watchers and baseball fans who like myths and fables
will love The Natural,
director Barry Levinson's adaptation of Bernard
Malamud's metaphorical novel. It's about a middle-aged
baseball talent who arises from nowhere to create
a legendary finish to a storybook pennant race.
The film tells a simplistic story of good and evil,
painted in blacks and whites to make sure the audience
doesn't miss the blatant symbolism.
Most will remember two key
cinematic scenes from The Natural:
1. The climatic
explosive fireworks that erupt when hero Roy Hobbs
(Robert Redford) slow motions a gargantuan homerun
into the light fixtures that would awe even Mark
Not meant to be realistic, these
two homeruns show what can happen to a significant/historical
homerun as the story gets passed on to future generations
(look for a glimpse of the old fan beginning to describe
the homer). Both scenes are unforgettable, and they
tend to make fans exaggerate the overall value of
the movie—just as fans transform historical homeruns
into mythological baseball lore.
2. That magical moment
in Wrigley Field when the "woman in white" stands
to inspire Hobbs to break out of his prolonged
slump and smash the centerfield clock to smithereens.
There's just something about
fathers and sons and baseball, and there are a few
symbolic scenes to establish this idea. Levinson
frames the movie with such a scene in the middle
of a golden wheat field late in the day while father
and son play a game of catch. Young Roy's father
offers his talented son sage advice:
You got a gift,
Roy. But it's not enough. You gotta develop yourself.
Rely too much on your own gift, and you will fail.
Baseball is full of players
like this--the "can't miss" prospects who fall on
their faces for unknown reasons, the "flash in the
pan" players who fade from memory. On his way to try
out with the Cubs, Roy strikes out a Babe Ruth clone
nicknamed “The Whammer” (Joe Don Baker) and appears
to be on his way to becoming the best ball player
there ever was. Striking a blow for symbolic evil,
Harriet Bird (Barbara Hershey) sidetracks Hobbs for
Make-up remarkably takes
12 years off Redford's ruddy complexion to make
him look like a 35-year old rookie who comes to
rescue Pop Fisher's woeful cellar-dwelling New York
Knights. Fisher (Wilford Brimley) is even more convinced
that the Judge (Robert Prosky) is attempting to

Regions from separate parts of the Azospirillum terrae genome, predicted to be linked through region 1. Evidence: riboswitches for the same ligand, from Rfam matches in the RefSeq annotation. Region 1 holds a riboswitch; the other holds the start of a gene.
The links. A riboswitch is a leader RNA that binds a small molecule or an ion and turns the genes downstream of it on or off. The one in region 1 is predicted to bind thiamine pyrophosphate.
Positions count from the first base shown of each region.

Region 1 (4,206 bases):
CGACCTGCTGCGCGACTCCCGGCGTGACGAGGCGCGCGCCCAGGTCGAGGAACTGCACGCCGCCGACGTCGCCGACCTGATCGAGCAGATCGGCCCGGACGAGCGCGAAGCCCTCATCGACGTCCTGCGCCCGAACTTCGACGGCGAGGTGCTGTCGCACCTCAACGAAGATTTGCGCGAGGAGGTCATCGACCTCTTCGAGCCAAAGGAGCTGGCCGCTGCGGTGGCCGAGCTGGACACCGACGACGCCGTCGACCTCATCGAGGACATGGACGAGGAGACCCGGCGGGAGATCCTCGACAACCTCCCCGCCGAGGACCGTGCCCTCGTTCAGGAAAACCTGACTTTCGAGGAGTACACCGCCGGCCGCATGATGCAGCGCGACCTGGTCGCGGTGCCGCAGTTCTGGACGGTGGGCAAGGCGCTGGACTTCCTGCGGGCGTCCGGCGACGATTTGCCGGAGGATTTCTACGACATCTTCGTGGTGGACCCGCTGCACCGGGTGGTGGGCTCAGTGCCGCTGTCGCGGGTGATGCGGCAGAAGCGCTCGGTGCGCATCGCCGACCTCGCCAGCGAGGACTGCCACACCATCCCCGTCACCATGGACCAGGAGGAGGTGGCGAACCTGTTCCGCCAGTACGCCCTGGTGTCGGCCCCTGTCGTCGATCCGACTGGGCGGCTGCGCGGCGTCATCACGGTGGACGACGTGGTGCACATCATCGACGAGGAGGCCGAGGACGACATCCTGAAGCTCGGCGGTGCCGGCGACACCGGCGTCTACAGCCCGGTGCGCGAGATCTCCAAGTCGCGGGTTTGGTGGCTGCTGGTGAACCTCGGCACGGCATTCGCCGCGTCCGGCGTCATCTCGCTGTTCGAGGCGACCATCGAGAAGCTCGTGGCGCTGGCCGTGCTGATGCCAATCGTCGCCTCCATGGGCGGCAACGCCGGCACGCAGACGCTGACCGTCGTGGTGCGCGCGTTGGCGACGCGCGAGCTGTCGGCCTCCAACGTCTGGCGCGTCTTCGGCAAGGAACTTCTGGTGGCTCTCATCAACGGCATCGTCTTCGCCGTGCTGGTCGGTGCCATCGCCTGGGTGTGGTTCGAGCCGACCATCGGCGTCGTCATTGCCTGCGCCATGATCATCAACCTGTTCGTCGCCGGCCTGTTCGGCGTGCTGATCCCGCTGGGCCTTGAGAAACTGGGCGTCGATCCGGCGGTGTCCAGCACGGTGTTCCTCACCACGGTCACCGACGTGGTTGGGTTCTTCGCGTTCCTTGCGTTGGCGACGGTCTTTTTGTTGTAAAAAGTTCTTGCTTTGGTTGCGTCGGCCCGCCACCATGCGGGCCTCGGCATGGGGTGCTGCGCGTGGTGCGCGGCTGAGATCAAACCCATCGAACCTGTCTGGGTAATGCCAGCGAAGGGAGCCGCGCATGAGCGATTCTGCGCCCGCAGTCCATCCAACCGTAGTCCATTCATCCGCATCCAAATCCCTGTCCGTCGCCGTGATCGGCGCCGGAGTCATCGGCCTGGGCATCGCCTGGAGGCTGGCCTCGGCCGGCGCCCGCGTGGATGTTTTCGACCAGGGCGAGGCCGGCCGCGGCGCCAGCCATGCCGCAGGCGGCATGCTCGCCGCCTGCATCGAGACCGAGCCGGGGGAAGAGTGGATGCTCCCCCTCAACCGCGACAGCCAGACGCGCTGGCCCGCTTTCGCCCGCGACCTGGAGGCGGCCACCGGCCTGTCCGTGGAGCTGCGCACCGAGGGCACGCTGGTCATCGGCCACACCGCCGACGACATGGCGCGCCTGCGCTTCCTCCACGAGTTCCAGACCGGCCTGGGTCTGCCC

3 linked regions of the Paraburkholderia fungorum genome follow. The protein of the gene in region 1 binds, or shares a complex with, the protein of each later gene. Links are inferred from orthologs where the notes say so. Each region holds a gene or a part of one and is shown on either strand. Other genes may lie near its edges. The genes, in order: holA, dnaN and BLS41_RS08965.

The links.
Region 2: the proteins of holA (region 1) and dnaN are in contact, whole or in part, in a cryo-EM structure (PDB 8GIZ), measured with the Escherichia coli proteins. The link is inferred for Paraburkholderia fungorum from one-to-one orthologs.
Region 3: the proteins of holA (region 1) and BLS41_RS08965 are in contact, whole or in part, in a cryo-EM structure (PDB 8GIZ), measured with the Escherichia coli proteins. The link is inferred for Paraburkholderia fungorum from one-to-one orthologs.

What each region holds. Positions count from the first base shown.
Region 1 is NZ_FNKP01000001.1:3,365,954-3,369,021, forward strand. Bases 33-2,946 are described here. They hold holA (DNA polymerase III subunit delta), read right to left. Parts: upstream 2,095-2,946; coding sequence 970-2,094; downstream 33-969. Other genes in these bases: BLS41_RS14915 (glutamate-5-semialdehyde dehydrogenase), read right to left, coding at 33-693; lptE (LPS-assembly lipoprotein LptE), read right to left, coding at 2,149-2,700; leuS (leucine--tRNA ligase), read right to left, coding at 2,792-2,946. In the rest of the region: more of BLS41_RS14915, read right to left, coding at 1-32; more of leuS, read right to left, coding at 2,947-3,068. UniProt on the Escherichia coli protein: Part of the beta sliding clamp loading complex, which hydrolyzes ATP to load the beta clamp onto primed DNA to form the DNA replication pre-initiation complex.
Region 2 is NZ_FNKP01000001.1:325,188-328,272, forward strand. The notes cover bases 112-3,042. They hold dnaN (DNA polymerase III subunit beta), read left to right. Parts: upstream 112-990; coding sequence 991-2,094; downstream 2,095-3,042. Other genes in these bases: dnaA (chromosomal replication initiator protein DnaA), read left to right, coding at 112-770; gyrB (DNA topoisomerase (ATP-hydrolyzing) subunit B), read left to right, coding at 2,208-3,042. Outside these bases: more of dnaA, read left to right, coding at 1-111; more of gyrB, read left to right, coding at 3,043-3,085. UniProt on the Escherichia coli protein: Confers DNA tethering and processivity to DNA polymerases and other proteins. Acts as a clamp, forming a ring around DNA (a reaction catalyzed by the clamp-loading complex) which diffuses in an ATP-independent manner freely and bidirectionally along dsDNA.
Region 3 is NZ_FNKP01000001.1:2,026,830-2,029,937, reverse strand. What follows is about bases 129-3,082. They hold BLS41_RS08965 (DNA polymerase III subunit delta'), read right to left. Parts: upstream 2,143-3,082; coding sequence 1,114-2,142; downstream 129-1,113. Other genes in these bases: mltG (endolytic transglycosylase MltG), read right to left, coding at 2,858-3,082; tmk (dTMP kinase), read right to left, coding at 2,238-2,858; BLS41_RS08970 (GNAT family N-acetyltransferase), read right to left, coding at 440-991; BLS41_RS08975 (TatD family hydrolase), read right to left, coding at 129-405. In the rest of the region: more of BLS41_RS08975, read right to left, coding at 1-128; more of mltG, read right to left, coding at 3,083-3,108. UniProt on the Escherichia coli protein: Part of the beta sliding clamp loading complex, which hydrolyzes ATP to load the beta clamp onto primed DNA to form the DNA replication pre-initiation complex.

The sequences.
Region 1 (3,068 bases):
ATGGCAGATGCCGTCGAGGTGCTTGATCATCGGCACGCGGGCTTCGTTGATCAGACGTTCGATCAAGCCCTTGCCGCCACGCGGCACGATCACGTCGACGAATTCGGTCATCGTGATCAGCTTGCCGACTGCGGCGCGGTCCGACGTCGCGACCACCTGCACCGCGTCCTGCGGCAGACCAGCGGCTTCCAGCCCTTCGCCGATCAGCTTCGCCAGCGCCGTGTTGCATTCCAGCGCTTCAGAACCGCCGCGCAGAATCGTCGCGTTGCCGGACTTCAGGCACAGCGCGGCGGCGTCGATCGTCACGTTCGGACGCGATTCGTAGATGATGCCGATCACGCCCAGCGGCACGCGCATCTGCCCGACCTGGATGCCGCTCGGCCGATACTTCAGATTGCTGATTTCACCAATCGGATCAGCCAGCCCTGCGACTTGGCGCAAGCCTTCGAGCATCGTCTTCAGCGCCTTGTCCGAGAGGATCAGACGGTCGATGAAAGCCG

do him in professionally by saddling him with a
rookie who is old enough to retire from the game.
Fisher wants to win a National League pennant more
than anything else in the world, and his frustrating
last place team brings back regrets for not going
into farming instead. The pressure is on, because
Pop will be out of baseball if the Knights don't
win this year, giving way to the personification
of evil, the Judge.
Again everything is painted
in black and white—the Judge is evil, and he has
a couple of co-conspirators in Gus (Darren McGavin)
and Memo (Kim Basinger), who all inhabit dark rooms
and wear black (just in case you don't know they
represent the Dark Side). Hobbs will vascillate
between the forces of good and evil all through
the movie until the inevitable climax. Even the
Knights as a team go on "black" or "white" streaks
throughout the movie—either going on pathetic 20-game
losing streaks or 20-game winning streaks.
Opposing the dark side are
two prominent forces for good—the lovable Pop Fisher
and Iris (Glenn Close). No femme fatale attraction
this time around, Close looks better than ever.
The soft lighting greatly compliments her, erasing
many years to paint her as the White Angel of Wrigley,
complete with a sunlit white-hatted halo effect.
Is there any doubt that Iris will play a key role
in Hobbs' life? To make sure, she offers important
I believe we
have two lives. The life we learn with and the life
we live with after that.
Lessons for life, suitable for
the Disney Channel and inspiration for people who
love fairy tales, The Natural
will be a favorite of people who love sentiment and
melodrama. If watching this film with a group of people,
you can almost feel the audience want to hiss the
villains and cheer for the guy guys. Even Field
of Dreams has more believability! Now,
if you really want realism you will not find a better
baseball movie than Bull
Lest you dismiss this whole
film for its hokeyness, there are some charms besides
the two memorable highlights I cited earlier. Some
of the best lines are reserved for Brimley and his
coach Richard Farnsworth, who matter of factly observes
things like "Fowler (Knights' pitcher) is killing
worms." Brimley remains one of the top character
actors in Hollywood, one who could easily play a
crucial part in nearly every movie that's ever been
made. Here he's the good hearted pure soul who just
wants to win one pennant for its own sake. He elevates
this role beyond the flat cardboard caricature outlined
in the screenplay by infusing his part with little
touches of humanism. Both real frustration and humor
come out when Brimley decries his role of playing
“nursemaid” to the worst club in the league and
spits out the rusty drinking water from the fountain
that the Judge will never fix.
isn't a bad movie; it's just not the greatest baseball
movie you ever will see. But most baseball fans
will enjoy it to a degree—as long as they don't
mind the fantasy and preachiness of Levinson's vehicle.
Note: The newly
release DVD edition features an hour long documentary
of Cal Ripken, Jr. commenting on baseball and his
views of the game in relation to The Natural.
The documentary is not especially deep or illuminating,
but Ripken represents the ideal baseball player—the
guy who loves the game and has used his talent and
truly developed it to the best of his ability. He
surpassed Lou Gehrig's remarkable record of playing
in 2,130 consecutive games, so baseball fans will
want to check it out.